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Travelers from Albuquerque should take route 550 off Exit 242 of Interstate 25 and then follow Route 4 through Jemez Springs. It is a much longer route to travel, but a stop at Jemez Hot Springs for lunch and the topography along the entire route make the detour worthwhile. Beginning with the basic scrub of the lowlands, a traveler will get to observe breathtaking mesas, followed by true pueblo life leading toward the red clay mesas just south of Jemez. Once in the Village of Jemez Springs, spend an hour or two at The Giggling Springs Hot Springs (on the left side of the road), across from The Laughing Lizard Cafe. A wonderful outdoor natural hot mineral water pool--both therapeutic and enchanting, that's great for rejuvenation during your travels! The pool is located next to the Jemez River, which is a nice way to cool off in the summertime. While you are relaxing in the pool, you'll gaze at beautiful views, and you can have a delicious fruit smoothie delivered to you while you soak! Go to www.GigglingSprings.com for photos and info. For more information on what else to do in Jemez Springs, go to www.JemezSprings.org Northward, the traveler will observe Valle Grande en route to the Monument.
Be sure to follow the Nature trail from the visitor center and take the time to celebrate the calm while learning of New Mexico's unique botanical pleasures. At the end of the trail, the traveler can ascend the native ladders (don't worry, they are bolted and safe) to experience what life was like for the pueblo indians. Leading back toward the center are additional structures to explore, which is particularly fun for kids.
Passes can be acquired for camping and backcountry hiking -- a truly blissful experience for those into that sort of thing. This experience is only available by PERMIT! A truly wonderful experience for locals and tourists alike.
A Few Other Day Trips
1) Drive Part of Old Route 66
2) Visit Taos Pueblo. " Taos Pueblo is the only living Native American community designated both a World Heritage Site by UNESCO and a National Historic Landmark. The multi-storied adobe buildings have been continuously inhabited for over 1000 years." http://www.taospueblo.com/
3) Go to Santa Fe.
4) If you enjoy bird watching, head south to Bosque del Apache National Wildlife Refuge
The refuge is the home for many different kinds of birds. Interestingly, many of the birds that you see up north in the spring and summer spend their winter's in New Mexico so the late fall and winter are great times to go. If you are a bird watcher, this is a fun place to visit. Bring your binoculars and/or a camera. http://www.fws.gov/southwest/refuges/...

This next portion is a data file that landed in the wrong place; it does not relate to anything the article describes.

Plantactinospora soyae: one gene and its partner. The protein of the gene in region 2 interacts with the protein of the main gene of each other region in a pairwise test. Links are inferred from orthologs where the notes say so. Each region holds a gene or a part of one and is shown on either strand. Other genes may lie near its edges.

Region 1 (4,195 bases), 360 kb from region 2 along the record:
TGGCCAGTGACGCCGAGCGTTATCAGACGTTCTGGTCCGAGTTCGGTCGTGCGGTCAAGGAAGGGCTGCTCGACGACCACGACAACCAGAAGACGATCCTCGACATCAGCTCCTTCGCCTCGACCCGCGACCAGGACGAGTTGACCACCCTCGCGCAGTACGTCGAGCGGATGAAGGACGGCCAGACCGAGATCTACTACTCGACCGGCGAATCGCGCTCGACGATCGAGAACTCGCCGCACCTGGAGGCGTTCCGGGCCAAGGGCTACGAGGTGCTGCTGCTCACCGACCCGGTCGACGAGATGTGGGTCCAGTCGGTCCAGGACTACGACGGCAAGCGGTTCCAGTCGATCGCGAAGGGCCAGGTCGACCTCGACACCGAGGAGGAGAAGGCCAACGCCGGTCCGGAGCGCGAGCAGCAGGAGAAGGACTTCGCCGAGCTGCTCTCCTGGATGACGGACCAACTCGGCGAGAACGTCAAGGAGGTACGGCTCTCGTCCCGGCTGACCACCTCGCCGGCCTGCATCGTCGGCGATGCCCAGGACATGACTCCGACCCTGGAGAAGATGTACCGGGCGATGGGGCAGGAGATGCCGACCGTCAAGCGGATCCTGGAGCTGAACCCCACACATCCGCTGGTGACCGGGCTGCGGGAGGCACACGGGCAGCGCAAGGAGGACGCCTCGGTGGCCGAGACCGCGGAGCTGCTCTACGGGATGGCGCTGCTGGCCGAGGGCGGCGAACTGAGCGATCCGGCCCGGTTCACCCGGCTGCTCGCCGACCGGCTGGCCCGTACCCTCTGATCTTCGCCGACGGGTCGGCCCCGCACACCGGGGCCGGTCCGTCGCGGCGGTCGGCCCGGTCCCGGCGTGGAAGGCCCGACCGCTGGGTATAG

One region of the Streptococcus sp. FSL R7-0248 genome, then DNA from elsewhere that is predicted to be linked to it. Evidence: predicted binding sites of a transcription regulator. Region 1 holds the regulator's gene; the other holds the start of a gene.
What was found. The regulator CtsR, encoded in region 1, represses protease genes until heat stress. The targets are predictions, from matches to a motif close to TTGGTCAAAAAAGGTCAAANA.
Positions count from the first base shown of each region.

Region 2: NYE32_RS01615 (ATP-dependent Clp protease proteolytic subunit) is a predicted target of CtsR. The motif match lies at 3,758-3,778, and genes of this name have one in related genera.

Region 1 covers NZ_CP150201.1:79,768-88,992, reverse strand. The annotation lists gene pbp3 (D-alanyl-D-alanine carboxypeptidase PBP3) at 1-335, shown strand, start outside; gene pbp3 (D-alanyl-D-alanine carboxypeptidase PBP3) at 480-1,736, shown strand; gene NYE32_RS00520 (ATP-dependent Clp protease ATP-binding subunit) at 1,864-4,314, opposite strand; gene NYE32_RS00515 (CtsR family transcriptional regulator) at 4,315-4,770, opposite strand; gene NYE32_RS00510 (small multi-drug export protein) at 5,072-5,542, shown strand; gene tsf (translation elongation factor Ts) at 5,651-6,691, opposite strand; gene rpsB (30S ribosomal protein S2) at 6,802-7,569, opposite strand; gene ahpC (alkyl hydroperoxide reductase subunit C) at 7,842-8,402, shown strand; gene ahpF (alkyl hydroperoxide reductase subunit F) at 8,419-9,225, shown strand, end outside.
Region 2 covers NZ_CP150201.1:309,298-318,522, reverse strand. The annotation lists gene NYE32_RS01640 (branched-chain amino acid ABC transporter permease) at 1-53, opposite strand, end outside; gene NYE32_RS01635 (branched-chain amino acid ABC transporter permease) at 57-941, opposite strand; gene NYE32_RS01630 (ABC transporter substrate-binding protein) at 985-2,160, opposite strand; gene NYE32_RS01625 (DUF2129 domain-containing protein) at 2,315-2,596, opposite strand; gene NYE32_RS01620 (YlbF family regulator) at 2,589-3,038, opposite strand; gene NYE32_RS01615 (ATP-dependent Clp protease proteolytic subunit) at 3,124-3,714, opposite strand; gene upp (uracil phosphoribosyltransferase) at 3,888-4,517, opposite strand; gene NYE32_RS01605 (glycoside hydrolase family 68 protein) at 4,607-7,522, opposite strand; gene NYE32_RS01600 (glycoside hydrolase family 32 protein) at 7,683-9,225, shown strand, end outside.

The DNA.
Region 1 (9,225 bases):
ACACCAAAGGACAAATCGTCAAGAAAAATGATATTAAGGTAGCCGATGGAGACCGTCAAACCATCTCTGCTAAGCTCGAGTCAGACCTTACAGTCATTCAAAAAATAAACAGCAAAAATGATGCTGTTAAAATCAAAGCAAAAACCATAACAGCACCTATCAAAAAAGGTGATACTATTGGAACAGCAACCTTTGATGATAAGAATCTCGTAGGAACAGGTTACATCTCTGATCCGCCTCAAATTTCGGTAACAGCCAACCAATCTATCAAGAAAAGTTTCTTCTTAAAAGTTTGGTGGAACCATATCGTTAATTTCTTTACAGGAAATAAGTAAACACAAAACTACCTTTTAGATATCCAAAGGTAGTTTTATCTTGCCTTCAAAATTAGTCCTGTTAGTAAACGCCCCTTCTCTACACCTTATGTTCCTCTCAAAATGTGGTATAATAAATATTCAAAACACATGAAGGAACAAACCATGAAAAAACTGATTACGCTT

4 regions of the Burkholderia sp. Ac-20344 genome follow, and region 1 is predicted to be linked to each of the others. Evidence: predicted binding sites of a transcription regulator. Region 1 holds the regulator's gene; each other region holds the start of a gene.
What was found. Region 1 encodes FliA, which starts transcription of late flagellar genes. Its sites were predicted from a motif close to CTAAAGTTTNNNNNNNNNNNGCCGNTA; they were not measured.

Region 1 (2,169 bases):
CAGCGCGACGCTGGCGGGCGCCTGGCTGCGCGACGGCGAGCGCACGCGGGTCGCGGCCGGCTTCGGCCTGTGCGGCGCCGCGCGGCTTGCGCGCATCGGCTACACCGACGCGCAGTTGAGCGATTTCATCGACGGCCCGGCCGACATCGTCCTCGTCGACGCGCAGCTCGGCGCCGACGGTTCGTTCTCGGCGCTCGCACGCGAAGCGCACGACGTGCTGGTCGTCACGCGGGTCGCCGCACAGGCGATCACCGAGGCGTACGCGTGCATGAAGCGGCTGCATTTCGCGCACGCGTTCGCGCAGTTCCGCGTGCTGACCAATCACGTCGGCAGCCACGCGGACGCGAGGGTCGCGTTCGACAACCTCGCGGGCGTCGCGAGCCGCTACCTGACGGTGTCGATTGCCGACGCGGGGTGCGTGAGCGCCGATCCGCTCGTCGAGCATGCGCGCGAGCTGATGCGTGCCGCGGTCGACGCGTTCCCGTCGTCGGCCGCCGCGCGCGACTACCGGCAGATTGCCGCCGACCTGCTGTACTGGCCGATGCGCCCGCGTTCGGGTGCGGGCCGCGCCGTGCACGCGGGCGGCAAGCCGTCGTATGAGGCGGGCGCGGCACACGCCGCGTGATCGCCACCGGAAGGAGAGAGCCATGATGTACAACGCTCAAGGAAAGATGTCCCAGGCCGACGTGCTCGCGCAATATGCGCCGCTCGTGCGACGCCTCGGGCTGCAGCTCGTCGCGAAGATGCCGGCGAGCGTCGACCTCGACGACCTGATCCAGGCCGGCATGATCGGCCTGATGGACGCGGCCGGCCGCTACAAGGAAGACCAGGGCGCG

5) Go white water rafting!
White Water Rafting the Rio Chama and Rio Grande
New Mexico, just like the rest of the western United States has endured one of the hottest summers on records! Rather than succumbing to the heat, why not cool off with one of New Mexico’s favorite pastimes: white water rafting! With two incredible rivers to choose from you are sure to leave the summer heat behind and enjoy memories that will last forever!
Nestled amongst the San Juan Mountains and the Rio Grande National Forest in Colorado, The Rio Chama rafting tour offers a picturesque river ride. The Rio Chama flows for 130 miles! The Rio Chama is a major tributary river of the Rio Grande and the name “Chama” means “wrestling pueblo-ruin.” The Rio Chama dates back to 10,000 years ago when camels and wooly mammoths roamed the southwestern plains. Today is it used for white water rafting fun!
The Rio Chama and its tributaries also feature excellent fly fishing with the main fish being trout. Tourists can also visit the Chama Canyon which features a variety of geographical wonders including high, steep canyon walls and escarpments composed of rocks slides, ledges, pinnacles, and ridges. The bedrock was formed 110 million years ago and features various rocks including shale, basalt, tuft, sandstone, granite, quartzite, and others.
The Rio Grande is 1,885 miles long and the fourth longest river in the United States. The river flows out of the Rocky Mountains in Colorado and flows 1,900 miles into the Gulf of Mexico.
Visitors can enjoy a variety of other activities in and along the river including biking, boating, camping, fishing, hiking/backpacking, picnicking, wildlife viewing, horseback riding and, of course, white water rafting in New Mexico.